The San Francisco 49ers received consistent production from almost every position on the field during their resurgence in 2011.
With that said, the wide receiver position was not one of them.
Both injuries and untimely drops played parts in the consensus assessment of the wideout position. With a receiving corps in dire need of an offseason makeover, I have just one name to suggest to the 49ers front office:
I know what you're probably thinking. What in the world would keep the 6'4", 225-pound free-agent receiver from returning to New Orleans? He's a part of the most high-powered offense in the NFL, and he's had the luxury playing with Drew Brees his entire six-year career.
But the Saints will soon have a price to pay for bearing the NFL's newest version of the "Greatest Show on Turf." The front office still has to complete a deal with Brees, and if they don't come to terms soon, he may soak up the team's franchise tag.
Such a move would prevent the Saints from using it on a player like Colston, or 26-year-old All-Pro guard Carl Nicks, another highly effective member of the offense.
In fact, according to the folks at National Football Post, New Orleans is yet to even contact Colston about a new deal; another sign that he could slip through the cracks and fall into the 49ers' lap.
Who is the best No.1 option for the 49ers at WR in 2012?
The post can be read here, about halfway down the page.
As it stands, the 49ers will currently have Michael Crabtree, Kyle Williams and Joe Hastings returning under contract for next season.
Crabtree was drafted in 2009 to be a No.1 receiver for the future, but severe inconsistency has overshadowed some so-so overall performances thus far in his career. He has increased production each year and improved as a blocker, but clearly hasn't reached his potential and is by no means a No. 1 receiver on a squad with Super Bowl aspirations.
Some will disagree, but I would like to see Williams with somewhat of an expanded role in 2012. Just nowhere near the return game, please. He made good on his opportunities as a receiver after Joshua Morgan suffered a broken leg in Week 5, and his multiple gaffes in the NFC Championship Game should serve as a motivator rather than hindering his future career.
When Morgan went down, there was really no capable No. 2 starters left on the roster. Ted Ginn Jr. spent the most time there, but is nowhere near the threat in the passing game as he is returning kicks, and he and Morgan are both free agents anyway.
I would like to see Morgan back, he was building on a decent 2010 season prior to his injury, and could even outplay Crabtree next year based on the way he performed early on in 2011.
San Francisco could decide to upgrade the position at the NFL draft, but do the Niners really need another inexperienced player at the wideout position? No.
The top three or four prospects including Justin Blackmon, Alshon Jeffery and Michael Floyd, will almost certainly be nabbed before the 49ers draft at the 30th pick.
Mohamed Sanu is also a tempting draft option out of Rutgers, but even if slips, the last position the 49ers need another youngster is at receiver. That's basically the only position where San Francisco lacks some type of a veteran presence.
There are also plenty of other options in free agency outside of Colston. Vincent Jackson, Dwayne Bowe, Wes Welker and Reggie Wayne are just a few big-name receivers that could end up in a new city soon.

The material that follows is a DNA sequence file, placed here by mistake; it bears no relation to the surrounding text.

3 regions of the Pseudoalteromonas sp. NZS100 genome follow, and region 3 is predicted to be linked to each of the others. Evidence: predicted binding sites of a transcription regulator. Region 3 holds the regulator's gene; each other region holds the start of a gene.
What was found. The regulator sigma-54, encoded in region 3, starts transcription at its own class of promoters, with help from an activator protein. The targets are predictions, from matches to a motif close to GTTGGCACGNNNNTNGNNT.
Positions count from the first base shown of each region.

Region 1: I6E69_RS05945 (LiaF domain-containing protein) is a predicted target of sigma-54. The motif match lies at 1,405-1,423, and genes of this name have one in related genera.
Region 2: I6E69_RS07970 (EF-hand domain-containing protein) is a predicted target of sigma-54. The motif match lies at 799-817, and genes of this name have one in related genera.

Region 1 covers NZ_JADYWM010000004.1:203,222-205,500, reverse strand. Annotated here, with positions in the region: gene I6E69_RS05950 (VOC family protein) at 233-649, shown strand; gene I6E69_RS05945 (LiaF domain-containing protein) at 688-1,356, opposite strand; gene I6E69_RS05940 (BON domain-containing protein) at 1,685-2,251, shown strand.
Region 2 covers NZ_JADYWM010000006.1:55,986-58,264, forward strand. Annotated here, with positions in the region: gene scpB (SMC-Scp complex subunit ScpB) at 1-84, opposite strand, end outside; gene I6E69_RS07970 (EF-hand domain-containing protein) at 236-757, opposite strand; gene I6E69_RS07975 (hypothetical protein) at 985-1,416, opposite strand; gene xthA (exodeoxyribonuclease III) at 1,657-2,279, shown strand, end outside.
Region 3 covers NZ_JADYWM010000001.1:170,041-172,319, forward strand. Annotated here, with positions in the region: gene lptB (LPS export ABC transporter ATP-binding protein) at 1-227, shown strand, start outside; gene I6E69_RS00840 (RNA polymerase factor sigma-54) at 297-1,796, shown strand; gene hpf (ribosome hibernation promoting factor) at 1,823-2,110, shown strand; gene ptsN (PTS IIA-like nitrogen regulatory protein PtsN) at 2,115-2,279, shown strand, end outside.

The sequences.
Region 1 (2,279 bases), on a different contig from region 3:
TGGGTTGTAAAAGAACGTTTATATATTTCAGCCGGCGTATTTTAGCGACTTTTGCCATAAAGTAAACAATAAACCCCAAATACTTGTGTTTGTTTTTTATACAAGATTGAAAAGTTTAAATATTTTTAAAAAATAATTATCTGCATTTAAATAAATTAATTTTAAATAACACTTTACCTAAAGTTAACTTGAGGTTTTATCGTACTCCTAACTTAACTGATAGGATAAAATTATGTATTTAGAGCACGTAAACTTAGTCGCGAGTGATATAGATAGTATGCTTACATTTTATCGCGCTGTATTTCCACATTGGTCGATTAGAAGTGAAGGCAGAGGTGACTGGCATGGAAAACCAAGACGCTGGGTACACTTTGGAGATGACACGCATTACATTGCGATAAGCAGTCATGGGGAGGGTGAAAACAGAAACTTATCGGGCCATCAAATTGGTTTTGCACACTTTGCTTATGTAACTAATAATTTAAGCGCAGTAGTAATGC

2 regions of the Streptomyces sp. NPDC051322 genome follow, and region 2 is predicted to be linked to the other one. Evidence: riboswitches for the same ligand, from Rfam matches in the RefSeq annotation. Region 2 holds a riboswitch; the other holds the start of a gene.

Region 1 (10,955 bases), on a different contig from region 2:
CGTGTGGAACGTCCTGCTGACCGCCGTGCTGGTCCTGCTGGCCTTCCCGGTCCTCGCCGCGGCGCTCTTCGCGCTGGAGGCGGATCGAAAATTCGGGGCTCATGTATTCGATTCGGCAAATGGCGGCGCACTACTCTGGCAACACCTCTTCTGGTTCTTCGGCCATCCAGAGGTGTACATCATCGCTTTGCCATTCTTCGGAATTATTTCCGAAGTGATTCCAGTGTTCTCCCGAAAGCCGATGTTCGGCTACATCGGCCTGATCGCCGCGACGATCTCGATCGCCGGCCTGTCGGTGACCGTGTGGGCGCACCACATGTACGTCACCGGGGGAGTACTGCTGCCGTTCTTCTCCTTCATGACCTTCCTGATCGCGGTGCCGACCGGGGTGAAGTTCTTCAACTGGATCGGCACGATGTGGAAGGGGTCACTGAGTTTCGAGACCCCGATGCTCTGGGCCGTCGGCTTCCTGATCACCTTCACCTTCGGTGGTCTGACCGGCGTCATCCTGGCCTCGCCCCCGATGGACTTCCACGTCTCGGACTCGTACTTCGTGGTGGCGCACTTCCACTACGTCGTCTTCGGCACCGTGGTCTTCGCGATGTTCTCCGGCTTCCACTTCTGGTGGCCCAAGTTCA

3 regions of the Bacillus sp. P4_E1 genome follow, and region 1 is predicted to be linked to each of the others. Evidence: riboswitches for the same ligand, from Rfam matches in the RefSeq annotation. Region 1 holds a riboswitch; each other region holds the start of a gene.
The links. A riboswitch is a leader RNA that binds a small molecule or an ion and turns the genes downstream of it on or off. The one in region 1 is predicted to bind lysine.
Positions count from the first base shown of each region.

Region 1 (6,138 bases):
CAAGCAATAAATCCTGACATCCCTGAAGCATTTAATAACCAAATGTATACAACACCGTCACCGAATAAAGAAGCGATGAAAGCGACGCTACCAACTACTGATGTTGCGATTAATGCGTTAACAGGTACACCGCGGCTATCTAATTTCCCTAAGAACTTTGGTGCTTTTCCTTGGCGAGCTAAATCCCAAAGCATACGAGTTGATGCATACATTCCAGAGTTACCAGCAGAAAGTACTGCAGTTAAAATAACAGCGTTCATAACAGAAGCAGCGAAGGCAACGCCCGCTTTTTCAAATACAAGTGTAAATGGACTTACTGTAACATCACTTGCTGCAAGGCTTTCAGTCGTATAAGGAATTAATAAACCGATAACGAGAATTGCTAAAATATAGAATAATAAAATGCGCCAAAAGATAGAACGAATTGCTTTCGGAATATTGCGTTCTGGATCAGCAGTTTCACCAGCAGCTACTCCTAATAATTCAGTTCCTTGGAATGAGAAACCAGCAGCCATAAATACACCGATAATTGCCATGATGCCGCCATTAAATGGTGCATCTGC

Welker though, is probably a lock to return to New England, and Wayne is at the tail-end of his career. Mario Manningham of the New York Giants is also a potential free agent, but his 6'0", 185-pound frame does not offer the size that San Fran could desperately use.
So, focusing on Colston, Jackson and Bowe, I took a look at their numbers from 2011, and noticed a couple of glaring differences visible in the chart below:
|Vincent Jackson||6'5", 230lbs.||60||115||1,106||9||18.4||52.2|
|Dwayne Bowe||6'2", 221lbs.||81||141||1,159||5||14.3||57.4|
|Marques Colston||6'4", 225lbs.||80||107||1,143||8||14.3||75.0|
Look at how remarkably efficient Colston is with passes thrown his way. Obviously he has a one-of-a-kind quarterback to fling him the pigskin, but I don't see Jackson or Bowe reaching that level even with Brees throwing them the ball.
The fact that Jackson missed on nearly half of his targets is a prime example of why he isn't a fit in San Francisco. Jackson's best asset is his ability to catch the deep ball, but he isn't nearly as effective in other areas. He had six games in 2011 in which he failed to catch more than two passes, not a common statistic for a 1,000-yard receiver.
That doesn't sound like the sure-handed receiver Alex Smith could use moving forward.
Jackson also carries off-the-field troubles, including multiple run-ins with the law.
I feel that Bowe is another player the 49ers would do well to avoid. Despite a 15-TD season in 2010, he's accumulated just 21 scores in four campaigns outside of the '10 season. Bowe is also a potential distraction, as he was suspended four games by the NFL in 2008 stemming from a violation of the league's drug policy.
Colston would come with a clean history, sure hands, and plenty of playoff experience. One needs to look no further than the 2012 playoffs to know he's playoff-tested; 16 receptions for 256 yards and a TD in games against the Lions and 49ers can vouch for that.
If the Saints are forced to tag Brees and can't keep both Nicks and Colston, I really believe Nicks will be of higher priority for New Orleans. It's not easy to find a 26-year-old All-Pro guard, and the Saints have plenty of play makers capable of filling the hole left by Colston.
In 2011, the 49ers were one piece away from the Super Bowl. In 2012, Marques Colston is the piece needed to reach Super Bowl XLVII.